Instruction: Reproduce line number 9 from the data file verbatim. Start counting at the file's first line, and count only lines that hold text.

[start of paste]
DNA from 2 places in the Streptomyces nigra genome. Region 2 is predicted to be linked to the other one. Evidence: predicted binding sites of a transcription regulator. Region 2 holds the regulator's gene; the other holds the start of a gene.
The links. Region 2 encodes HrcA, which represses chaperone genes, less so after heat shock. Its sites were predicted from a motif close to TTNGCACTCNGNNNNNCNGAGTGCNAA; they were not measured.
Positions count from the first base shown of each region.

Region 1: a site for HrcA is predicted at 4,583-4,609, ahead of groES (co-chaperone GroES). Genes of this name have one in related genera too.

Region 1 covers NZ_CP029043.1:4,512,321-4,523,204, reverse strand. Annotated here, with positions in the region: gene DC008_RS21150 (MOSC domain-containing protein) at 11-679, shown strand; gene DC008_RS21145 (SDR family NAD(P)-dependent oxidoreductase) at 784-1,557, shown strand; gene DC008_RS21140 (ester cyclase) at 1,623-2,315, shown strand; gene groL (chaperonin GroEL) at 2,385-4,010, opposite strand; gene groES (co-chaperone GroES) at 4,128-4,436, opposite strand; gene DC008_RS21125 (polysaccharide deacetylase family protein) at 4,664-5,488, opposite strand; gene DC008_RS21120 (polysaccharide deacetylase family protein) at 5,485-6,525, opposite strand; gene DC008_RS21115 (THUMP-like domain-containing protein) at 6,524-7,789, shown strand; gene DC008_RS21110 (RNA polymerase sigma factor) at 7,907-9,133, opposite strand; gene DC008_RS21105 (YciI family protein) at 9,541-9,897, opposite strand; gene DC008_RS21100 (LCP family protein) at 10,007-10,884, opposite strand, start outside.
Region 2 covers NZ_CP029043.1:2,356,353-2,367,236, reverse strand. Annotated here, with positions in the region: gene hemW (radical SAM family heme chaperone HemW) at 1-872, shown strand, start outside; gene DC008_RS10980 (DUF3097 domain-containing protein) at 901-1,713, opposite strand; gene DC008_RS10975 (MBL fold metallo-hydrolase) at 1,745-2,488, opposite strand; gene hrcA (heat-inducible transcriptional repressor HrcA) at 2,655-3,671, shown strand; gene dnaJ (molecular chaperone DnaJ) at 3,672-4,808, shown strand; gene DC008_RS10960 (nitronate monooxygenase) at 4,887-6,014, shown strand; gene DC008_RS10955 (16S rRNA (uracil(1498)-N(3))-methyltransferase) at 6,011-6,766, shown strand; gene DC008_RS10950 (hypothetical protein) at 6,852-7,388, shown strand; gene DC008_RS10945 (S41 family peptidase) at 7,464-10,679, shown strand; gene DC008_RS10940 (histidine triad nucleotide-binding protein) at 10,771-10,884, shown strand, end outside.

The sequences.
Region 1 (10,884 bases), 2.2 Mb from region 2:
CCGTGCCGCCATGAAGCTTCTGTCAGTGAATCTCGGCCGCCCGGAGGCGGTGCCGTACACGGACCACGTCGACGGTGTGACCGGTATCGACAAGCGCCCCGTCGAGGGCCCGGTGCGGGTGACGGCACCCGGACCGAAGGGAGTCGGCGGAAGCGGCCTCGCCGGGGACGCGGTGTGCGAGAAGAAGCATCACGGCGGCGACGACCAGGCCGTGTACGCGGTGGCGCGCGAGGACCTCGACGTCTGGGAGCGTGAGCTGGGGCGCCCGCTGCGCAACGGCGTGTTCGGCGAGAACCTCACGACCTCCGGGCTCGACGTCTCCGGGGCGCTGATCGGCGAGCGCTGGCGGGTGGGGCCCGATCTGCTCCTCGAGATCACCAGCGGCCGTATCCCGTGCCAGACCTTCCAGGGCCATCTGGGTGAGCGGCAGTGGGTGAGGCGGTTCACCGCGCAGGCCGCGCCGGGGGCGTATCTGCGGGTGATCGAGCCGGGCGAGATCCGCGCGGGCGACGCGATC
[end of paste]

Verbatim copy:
CCGTGCCGCCATGAAGCTTCTGTCAGTGAATCTCGGCCGCCCGGAGGCGGTGCCGTACACGGACCACGTCGACGGTGTGACCGGTATCGACAAGCGCCCCGTCGAGGGCCCGGTGCGGGTGACGGCACCCGGACCGAAGGGAGTCGGCGGAAGCGGCCTCGCCGGGGACGCGGTGTGCGAGAAGAAGCATCACGGCGGCGACGACCAGGCCGTGTACGCGGTGGCGCGCGAGGACCTCGACGTCTGGGAGCGTGAGCTGGGGCGCCCGCTGCGCAACGGCGTGTTCGGCGAGAACCTCACGACCTCCGGGCTCGACGTCTCCGGGGCGCTGATCGGCGAGCGCTGGCGGGTGGGGCCCGATCTGCTCCTCGAGATCACCAGCGGCCGTATCCCGTGCCAGACCTTCCAGGGCCATCTGGGTGAGCGGCAGTGGGTGAGGCGGTTCACCGCGCAGGCCGCGCCGGGGGCGTATCTGCGGGTGATCGAGCCGGGCGAGATCCGCGCGGGCGACGCGATC